They could look worse Tuesday, depending on rulings from U.S. District Judge John Adams in Akron and Dlott in Cincinnati, who are considering whether a decades-old law that allows challenges at the polls is constitutional.

    Secretary of State J. Kenneth Blackwell attempted the role of peacemaker Friday, asking that the political parties call off their poll challengers, while seeking legal support from Attorney General Jim Petro. Petro, who will be running against Blackwell for governor in 2006, said he couldn't support Blackwell's no-challengers plea in court.

    Whatever and whenver the rulings, Election Day could be the most interesting in Ohio history. There are more registered voters (7.98) million than ever before, and Blackwell is predicting a turnout of 5.8 million, which would exceed by 750,000 the number who voted in 1992 when President Bush's father George H.W. Bush, Bill Clinton and Ross Perot were on the ballot. Arm yourself - with knowledge - before you go to the polls. You may need it.

    posted by Ohioblog: A Swing State Journal at 11:38 AM

    Oh good, another political commercial 

    Tired of the political ads yet? They are wall to wall, and for every three from President Bush there are four from the camp of Sen. John Kerry. The Democratic challenger husbanded his advertising money, going
    dark on TV screens in August, just for this moment. Kerry is about to find out if there can be too much of a good (bad?) thing in this crucial swing state.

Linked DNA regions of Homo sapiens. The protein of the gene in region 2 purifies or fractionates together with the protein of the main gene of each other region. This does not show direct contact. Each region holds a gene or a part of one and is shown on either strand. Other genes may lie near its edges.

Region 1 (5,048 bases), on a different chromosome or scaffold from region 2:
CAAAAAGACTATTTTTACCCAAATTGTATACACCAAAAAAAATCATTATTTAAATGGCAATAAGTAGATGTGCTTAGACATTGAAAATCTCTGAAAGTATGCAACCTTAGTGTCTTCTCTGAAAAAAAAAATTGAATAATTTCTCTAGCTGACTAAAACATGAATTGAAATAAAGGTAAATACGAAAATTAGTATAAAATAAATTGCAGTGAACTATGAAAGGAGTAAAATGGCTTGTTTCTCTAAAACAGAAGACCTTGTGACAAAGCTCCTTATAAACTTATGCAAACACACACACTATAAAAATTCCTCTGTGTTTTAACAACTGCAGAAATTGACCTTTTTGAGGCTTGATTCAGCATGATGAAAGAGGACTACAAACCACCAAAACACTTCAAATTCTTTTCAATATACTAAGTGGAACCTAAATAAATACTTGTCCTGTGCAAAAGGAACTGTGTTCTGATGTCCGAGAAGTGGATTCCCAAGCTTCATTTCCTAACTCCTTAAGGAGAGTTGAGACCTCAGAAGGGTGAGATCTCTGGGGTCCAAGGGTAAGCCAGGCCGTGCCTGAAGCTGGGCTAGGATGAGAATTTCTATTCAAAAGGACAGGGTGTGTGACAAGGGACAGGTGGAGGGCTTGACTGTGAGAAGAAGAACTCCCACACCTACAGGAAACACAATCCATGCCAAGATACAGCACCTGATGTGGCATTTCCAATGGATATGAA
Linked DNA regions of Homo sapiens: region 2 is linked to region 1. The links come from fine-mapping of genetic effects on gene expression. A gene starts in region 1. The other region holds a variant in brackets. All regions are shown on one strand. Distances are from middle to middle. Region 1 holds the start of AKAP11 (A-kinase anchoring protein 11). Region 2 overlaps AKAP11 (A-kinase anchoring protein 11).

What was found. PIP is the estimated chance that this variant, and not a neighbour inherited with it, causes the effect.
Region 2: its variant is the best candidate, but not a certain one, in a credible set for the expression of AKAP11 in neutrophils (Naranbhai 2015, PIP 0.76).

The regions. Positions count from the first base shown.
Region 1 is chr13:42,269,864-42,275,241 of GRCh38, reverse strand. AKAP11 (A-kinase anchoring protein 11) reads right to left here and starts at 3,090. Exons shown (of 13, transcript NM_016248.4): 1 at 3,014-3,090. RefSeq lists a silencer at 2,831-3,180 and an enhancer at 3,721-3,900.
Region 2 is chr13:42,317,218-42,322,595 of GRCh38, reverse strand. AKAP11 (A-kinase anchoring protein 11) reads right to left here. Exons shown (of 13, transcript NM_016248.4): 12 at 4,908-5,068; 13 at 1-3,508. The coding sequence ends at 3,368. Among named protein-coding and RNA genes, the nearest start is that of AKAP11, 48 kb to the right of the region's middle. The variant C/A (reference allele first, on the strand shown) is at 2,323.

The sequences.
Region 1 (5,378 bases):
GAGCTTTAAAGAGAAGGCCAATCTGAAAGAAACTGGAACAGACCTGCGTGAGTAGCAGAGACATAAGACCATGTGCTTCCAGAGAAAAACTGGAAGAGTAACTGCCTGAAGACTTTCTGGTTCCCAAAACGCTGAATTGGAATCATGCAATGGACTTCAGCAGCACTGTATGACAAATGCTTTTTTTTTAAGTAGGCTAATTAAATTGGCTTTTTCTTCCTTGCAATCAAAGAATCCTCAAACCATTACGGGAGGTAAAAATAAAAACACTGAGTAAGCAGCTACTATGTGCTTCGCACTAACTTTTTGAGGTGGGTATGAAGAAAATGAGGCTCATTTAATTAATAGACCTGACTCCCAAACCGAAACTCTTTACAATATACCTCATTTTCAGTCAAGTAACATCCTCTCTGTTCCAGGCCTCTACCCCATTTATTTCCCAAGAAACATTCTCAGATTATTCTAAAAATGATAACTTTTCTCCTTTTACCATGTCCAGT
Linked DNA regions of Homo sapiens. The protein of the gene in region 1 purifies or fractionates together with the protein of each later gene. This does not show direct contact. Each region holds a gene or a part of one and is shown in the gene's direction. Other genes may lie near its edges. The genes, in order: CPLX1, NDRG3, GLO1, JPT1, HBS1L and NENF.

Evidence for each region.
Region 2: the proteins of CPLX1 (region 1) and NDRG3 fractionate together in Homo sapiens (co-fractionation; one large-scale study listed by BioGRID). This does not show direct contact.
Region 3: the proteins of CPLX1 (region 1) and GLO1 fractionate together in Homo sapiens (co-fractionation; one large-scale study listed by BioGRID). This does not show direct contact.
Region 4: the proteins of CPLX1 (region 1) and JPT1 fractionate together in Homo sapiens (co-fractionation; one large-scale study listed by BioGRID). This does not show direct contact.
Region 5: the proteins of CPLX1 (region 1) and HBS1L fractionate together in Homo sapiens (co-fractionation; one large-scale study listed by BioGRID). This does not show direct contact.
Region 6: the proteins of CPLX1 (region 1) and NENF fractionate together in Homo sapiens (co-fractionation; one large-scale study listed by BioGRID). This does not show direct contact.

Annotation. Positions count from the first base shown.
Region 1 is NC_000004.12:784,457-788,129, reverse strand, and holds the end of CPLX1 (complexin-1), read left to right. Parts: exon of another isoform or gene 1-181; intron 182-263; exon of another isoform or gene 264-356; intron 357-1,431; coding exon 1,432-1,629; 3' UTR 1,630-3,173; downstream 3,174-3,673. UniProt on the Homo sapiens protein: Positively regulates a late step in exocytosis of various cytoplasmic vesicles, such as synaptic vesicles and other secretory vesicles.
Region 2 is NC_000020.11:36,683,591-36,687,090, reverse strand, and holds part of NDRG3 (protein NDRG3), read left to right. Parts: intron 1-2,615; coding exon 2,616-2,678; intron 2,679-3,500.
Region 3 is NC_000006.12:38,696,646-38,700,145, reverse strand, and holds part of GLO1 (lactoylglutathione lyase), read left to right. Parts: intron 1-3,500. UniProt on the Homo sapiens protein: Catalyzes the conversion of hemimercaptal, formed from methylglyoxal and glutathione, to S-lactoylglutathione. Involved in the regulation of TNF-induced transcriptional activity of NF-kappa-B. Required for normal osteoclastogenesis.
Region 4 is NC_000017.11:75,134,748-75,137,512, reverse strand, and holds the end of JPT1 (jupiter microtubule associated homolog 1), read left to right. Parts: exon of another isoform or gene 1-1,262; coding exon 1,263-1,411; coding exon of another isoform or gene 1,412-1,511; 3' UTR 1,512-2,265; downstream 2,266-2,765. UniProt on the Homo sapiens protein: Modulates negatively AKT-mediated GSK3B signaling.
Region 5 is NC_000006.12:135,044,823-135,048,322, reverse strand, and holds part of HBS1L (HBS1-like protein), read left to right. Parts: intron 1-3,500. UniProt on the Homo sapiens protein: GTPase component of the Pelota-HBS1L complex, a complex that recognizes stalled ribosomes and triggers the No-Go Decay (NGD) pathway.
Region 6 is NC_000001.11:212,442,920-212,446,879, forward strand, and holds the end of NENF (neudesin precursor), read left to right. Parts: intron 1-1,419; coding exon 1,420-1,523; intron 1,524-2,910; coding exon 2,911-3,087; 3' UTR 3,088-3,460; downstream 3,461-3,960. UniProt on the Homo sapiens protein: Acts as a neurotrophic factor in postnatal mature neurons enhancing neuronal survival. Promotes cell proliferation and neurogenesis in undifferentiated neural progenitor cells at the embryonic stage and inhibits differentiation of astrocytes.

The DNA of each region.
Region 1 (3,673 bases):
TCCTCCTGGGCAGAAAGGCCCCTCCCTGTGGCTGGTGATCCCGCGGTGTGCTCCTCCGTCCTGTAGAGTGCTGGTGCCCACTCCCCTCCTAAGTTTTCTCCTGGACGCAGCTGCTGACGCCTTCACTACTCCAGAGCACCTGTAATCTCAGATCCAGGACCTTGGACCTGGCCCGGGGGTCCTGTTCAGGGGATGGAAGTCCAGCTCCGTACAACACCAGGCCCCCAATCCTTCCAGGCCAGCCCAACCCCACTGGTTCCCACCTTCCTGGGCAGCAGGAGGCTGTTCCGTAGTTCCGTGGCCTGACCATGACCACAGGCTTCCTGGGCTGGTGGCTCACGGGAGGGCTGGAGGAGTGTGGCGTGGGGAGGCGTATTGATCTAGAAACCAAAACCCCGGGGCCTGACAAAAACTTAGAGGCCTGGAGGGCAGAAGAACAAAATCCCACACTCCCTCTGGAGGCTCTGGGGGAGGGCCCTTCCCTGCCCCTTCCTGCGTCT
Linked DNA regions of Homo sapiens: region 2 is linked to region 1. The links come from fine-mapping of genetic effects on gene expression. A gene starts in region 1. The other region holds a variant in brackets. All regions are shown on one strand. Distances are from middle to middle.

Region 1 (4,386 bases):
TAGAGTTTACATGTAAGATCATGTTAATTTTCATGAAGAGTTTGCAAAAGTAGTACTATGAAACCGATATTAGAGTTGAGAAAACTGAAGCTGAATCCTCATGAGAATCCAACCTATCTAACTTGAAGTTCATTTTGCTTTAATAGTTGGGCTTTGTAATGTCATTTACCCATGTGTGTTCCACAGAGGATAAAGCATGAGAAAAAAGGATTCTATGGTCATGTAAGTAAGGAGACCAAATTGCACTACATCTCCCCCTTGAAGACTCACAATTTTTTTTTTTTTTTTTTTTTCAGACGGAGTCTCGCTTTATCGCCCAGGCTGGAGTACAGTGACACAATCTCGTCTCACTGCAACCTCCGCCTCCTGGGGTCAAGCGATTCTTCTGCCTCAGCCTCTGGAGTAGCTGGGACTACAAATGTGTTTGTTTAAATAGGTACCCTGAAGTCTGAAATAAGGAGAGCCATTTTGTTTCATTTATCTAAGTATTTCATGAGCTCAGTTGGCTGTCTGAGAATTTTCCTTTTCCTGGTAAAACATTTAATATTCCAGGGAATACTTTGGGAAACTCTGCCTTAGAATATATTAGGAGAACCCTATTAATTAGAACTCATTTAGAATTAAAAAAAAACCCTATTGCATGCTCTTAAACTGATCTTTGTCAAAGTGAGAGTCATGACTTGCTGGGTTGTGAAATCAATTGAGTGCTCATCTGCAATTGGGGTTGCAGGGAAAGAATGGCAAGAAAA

posted by Ohioblog: A Swing State Journal at 11:36 AM

    Is there anything to learn from a mass murderer? 

    President Bush happened to be in Ohio - what are the chances? - when he responded to Osama bin Laden's election good wishes and assorted vague terrorism threats. Both he and his Democratic challenger, Sen. John Kerry, made it clear that Americans stand together on this issue, if not at the polls. There was little difference in their responses, though David Brooks, The New York Times columnist, would disagree.

    Wonkette, and no doubt others, have been unable to interpret whether bin Laden's criticism of the president's initial response to the 9/11 attacks was meant as subtle endorsement of Kerry or reverse strategy. Ohioblog agrees with NPR's senior analyst Daniel Schorr who concluded on Weekend Edition Saturday that ``anything that says Iraq, helps Kerry; anything that says terrorism helps Bush - so this probably helped Bush.''

    Analysts, both security and those who study al Qaeda, are examining the message and trying to understand its implications. They're the pros, but it would seem that one question both men who want to be president might ask is whether there is a way this seeming you-leave-us-alone, we'll-leave-you-alone message would allow the United States to support Israel, defend itself and accommodate other cultures whose beliefs and goals differ from ours.

    One thing was unmistakeable, however. Bin Laden admitted responsibility for 9/11 and even explained when he began thinking about taking down the twin towers. The United States does not bargin with mass murders, but it is not impossible for intelligent U.S. leaders to learn something from those who would kill us that could this a safer world.

    posted by Ohioblog: A Swing State Journal at 11:05 AM

    Weather prediction: It will be darkest after the new dawn